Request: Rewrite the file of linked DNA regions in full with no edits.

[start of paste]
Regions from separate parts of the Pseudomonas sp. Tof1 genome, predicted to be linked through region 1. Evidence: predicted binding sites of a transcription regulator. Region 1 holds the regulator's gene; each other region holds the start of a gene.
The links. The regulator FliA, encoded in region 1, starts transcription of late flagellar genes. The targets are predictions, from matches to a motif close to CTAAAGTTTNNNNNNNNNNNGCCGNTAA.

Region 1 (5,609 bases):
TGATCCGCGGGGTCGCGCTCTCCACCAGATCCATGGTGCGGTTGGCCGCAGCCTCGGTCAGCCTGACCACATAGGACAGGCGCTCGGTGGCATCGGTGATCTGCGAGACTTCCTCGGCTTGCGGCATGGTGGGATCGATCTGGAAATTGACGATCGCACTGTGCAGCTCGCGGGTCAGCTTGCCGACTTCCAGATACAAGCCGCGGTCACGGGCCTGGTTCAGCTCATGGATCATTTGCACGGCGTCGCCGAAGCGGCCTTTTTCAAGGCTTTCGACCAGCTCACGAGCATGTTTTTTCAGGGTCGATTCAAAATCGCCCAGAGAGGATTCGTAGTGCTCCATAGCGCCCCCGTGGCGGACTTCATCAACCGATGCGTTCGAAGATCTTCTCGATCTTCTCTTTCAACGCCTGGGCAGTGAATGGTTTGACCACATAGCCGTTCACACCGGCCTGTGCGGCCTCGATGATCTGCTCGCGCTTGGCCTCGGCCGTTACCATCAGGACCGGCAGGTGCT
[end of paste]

Regions from separate parts of the Pseudomonas sp. Tof1 genome, predicted to be linked through region 1. Evidence: predicted binding sites of a transcription regulator. Region 1 holds the regulator's gene; each other region holds the start of a gene.
The links. The regulator FliA, encoded in region 1, starts transcription of late flagellar genes. The targets are predictions, from matches to a motif close to CTAAAGTTTNNNNNNNNNNNGCCGNTAA.

Region 1 (5,609 bases):
TGATCCGCGGGGTCGCGCTCTCCACCAGATCCATGGTGCGGTTGGCCGCAGCCTCGGTCAGCCTGACCACATAGGACAGGCGCTCGGTGGCATCGGTGATCTGCGAGACTTCCTCGGCTTGCGGCATGGTGGGATCGATCTGGAAATTGACGATCGCACTGTGCAGCTCGCGGGTCAGCTTGCCGACTTCCAGATACAAGCCGCGGTCACGGGCCTGGTTCAGCTCATGGATCATTTGCACGGCGTCGCCGAAGCGGCCTTTTTCAAGGCTTTCGACCAGCTCACGAGCATGTTTTTTCAGGGTCGATTCAAAATCGCCCAGAGAGGATTCGTAGTGCTCCATAGCGCCCCCGTGGCGGACTTCATCAACCGATGCGTTCGAAGATCTTCTCGATCTTCTCTTTCAACGCCTGGGCAGTGAATGGTTTGACCACATAGCCGTTCACACCGGCCTGTGCGGCCTCGATGATCTGCTCGCGCTTGGCCTCGGCCGTTACCATCAGGACCGGCAGGTGCT